A compression fracture happens when part of a vertebra, or spine bone collapses.The bones of the spine have two major sections. The vertebral arch is a ring-shaped part that forms the roof of the spinal canal and protects the spine. You can feel the spinous procedures, a structure from this arch, when you press on the skin in the center of your back. Happens When Part of a Vertebra The vertebral body is the cylindrical shaped portion of the vertebral one that lies in front and renders the majority of structural support. In a compression fracture, Part of your vertebrae may collapse because the cracks mean.
The most common kind of compression fracture is a wedge fracture, in which the front of the vertebral body suspends but the back does not, meaning that the bone presumes a wedge shape. Often, more than one vertebra fractures occurs, a condition known as multiple compression fractures. These multiple compression fractures can lead to kyphosis, a spinal malformation when the upper back curves forward, creating the appearance of a humpback. In some cases, an individual who experiences multiple compression fractures may notice a loss of height.
Compression fracture in back treatment may or may not cause symptoms. If compression fractures cause evidences, these may include:
pain in back, arms, or legs
numbness and weakness in arms or legs
over an extended period, patients may experience a loss of height
A compression fracture that occurs all of a sudden can be very painful, but a compression fracture that occurs bit by bit may cause pain only gradually.
Causes and Risk Factors:
Rarely, compression fracture in back treatment occur in healthy vertebrae as a result of trauma. More often, the vertebra with a compression fracture is already lessened. The most common cause of enervating is osteoporosis, a precondition that causes weak and brittle bones.
Tests and Diagnosis to deal compression fracture in back treatment:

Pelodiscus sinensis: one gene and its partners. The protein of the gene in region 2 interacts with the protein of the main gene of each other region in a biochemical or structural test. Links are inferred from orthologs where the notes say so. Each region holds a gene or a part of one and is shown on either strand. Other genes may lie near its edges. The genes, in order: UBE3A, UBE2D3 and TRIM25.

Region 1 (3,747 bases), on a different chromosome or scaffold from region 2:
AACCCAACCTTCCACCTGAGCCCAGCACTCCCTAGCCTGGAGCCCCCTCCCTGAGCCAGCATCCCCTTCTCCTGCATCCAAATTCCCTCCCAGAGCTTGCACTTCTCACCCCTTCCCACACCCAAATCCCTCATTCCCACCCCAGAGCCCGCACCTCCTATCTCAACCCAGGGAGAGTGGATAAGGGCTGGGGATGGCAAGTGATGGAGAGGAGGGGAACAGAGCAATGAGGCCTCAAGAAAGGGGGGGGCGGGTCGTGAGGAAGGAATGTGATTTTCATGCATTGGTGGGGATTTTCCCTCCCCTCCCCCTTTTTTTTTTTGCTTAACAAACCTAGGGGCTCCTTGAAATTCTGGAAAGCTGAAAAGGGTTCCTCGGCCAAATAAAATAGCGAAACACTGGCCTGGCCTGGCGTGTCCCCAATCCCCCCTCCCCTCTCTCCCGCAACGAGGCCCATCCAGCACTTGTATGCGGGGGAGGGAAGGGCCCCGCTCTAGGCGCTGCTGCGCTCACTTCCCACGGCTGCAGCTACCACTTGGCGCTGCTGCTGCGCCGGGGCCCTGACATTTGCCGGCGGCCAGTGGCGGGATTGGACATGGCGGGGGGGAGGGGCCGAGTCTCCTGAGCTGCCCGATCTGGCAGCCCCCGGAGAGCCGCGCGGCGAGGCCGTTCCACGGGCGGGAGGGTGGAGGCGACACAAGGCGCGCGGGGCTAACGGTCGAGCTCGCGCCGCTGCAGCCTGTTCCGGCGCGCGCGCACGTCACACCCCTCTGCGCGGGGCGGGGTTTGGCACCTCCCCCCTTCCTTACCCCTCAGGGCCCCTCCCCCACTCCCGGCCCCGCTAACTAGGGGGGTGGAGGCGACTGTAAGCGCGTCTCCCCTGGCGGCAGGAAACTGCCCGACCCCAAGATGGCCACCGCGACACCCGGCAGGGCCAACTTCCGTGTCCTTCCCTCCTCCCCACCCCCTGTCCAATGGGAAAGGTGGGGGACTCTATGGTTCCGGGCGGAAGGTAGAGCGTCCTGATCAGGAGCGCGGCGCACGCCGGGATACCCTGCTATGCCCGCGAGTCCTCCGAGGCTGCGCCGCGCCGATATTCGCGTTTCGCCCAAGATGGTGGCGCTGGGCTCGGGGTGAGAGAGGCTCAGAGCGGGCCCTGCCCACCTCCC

To analyze compression fracture, a doctor will take a complete medical history and execute a physical examination. If a compression fracture is suspected, the spine surgeon may order the following diagnostic process:
X-ray –test that utilizes invisible electromagnetic energy beams to make images of bones. X-rays provide an overall determination of the bone anatomy as well as the curvature and alignment of the vertebral column.
Magnetic resonance imaging – a diagnostic procedure to determine compression fracture in back treatment that uses a combination of large magnets, high radio-frequencies, and a computer to produce elaborated images of organs and structures within the body.Computed tomography scan– a diagnostic imaging procedure that uses a combination of X-rays and computer technology to project detailed images of the body. A CT scan represents detailed images of any part of the body, encompassing the bones, muscles, fat, and organs. CT scans are more elaborated than general X-rays. Since compression fracture in back treatment usually occur in weakened bone, spine surgeons may order additional tests to look for osteoporosis, tumor or infection.
These treatments include pain medics and modified physical activity. The doctor may urge wearing a brace that helps support the back and prevents bending forward, and hence removes pressure from the fractured vertebrae.